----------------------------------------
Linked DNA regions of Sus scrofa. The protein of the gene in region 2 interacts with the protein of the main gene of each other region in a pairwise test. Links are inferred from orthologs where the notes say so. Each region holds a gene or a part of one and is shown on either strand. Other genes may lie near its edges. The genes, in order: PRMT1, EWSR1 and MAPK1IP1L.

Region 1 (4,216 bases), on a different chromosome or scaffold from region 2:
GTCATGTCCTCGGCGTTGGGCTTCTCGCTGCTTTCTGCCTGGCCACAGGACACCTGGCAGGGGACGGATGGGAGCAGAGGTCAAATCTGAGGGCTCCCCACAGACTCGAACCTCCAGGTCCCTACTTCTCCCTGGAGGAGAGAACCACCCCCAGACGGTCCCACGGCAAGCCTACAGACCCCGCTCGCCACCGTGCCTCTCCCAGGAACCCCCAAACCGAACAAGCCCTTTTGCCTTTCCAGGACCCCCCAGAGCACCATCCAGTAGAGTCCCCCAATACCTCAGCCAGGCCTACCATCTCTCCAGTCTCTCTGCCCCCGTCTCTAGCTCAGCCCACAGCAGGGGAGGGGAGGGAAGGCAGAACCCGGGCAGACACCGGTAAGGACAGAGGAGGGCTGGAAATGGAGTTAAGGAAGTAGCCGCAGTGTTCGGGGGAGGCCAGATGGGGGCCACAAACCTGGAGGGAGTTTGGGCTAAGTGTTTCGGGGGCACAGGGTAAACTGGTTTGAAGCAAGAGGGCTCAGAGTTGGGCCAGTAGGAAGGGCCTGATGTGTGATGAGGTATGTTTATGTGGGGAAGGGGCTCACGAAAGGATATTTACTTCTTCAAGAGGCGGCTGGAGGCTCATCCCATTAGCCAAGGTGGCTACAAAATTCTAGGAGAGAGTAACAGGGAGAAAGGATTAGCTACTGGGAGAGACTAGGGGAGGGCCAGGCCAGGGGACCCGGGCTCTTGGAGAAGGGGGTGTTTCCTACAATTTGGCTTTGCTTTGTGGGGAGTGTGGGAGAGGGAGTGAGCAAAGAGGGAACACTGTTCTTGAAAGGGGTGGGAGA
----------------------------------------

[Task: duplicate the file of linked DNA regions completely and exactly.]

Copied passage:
Linked DNA regions of Sus scrofa. The protein of the gene in region 2 interacts with the protein of the main gene of each other region in a pairwise test. Links are inferred from orthologs where the notes say so. Each region holds a gene or a part of one and is shown on either strand. Other genes may lie near its edges. The genes, in order: PRMT1, EWSR1 and MAPK1IP1L.

Region 1 (4,216 bases), on a different chromosome or scaffold from region 2:
GTCATGTCCTCGGCGTTGGGCTTCTCGCTGCTTTCTGCCTGGCCACAGGACACCTGGCAGGGGACGGATGGGAGCAGAGGTCAAATCTGAGGGCTCCCCACAGACTCGAACCTCCAGGTCCCTACTTCTCCCTGGAGGAGAGAACCACCCCCAGACGGTCCCACGGCAAGCCTACAGACCCCGCTCGCCACCGTGCCTCTCCCAGGAACCCCCAAACCGAACAAGCCCTTTTGCCTTTCCAGGACCCCCCAGAGCACCATCCAGTAGAGTCCCCCAATACCTCAGCCAGGCCTACCATCTCTCCAGTCTCTCTGCCCCCGTCTCTAGCTCAGCCCACAGCAGGGGAGGGGAGGGAAGGCAGAACCCGGGCAGACACCGGTAAGGACAGAGGAGGGCTGGAAATGGAGTTAAGGAAGTAGCCGCAGTGTTCGGGGGAGGCCAGATGGGGGCCACAAACCTGGAGGGAGTTTGGGCTAAGTGTTTCGGGGGCACAGGGTAAACTGGTTTGAAGCAAGAGGGCTCAGAGTTGGGCCAGTAGGAAGGGCCTGATGTGTGATGAGGTATGTTTATGTGGGGAAGGGGCTCACGAAAGGATATTTACTTCTTCAAGAGGCGGCTGGAGGCTCATCCCATTAGCCAAGGTGGCTACAAAATTCTAGGAGAGAGTAACAGGGAGAAAGGATTAGCTACTGGGAGAGACTAGGGGAGGGCCAGGCCAGGGGACCCGGGCTCTTGGAGAAGGGGGTGTTTCCTACAATTTGGCTTTGCTTTGTGGGGAGTGTGGGAGAGGGAGTGAGCAAAGAGGGAACACTGTTCTTGAAAGGGGTGGGAGA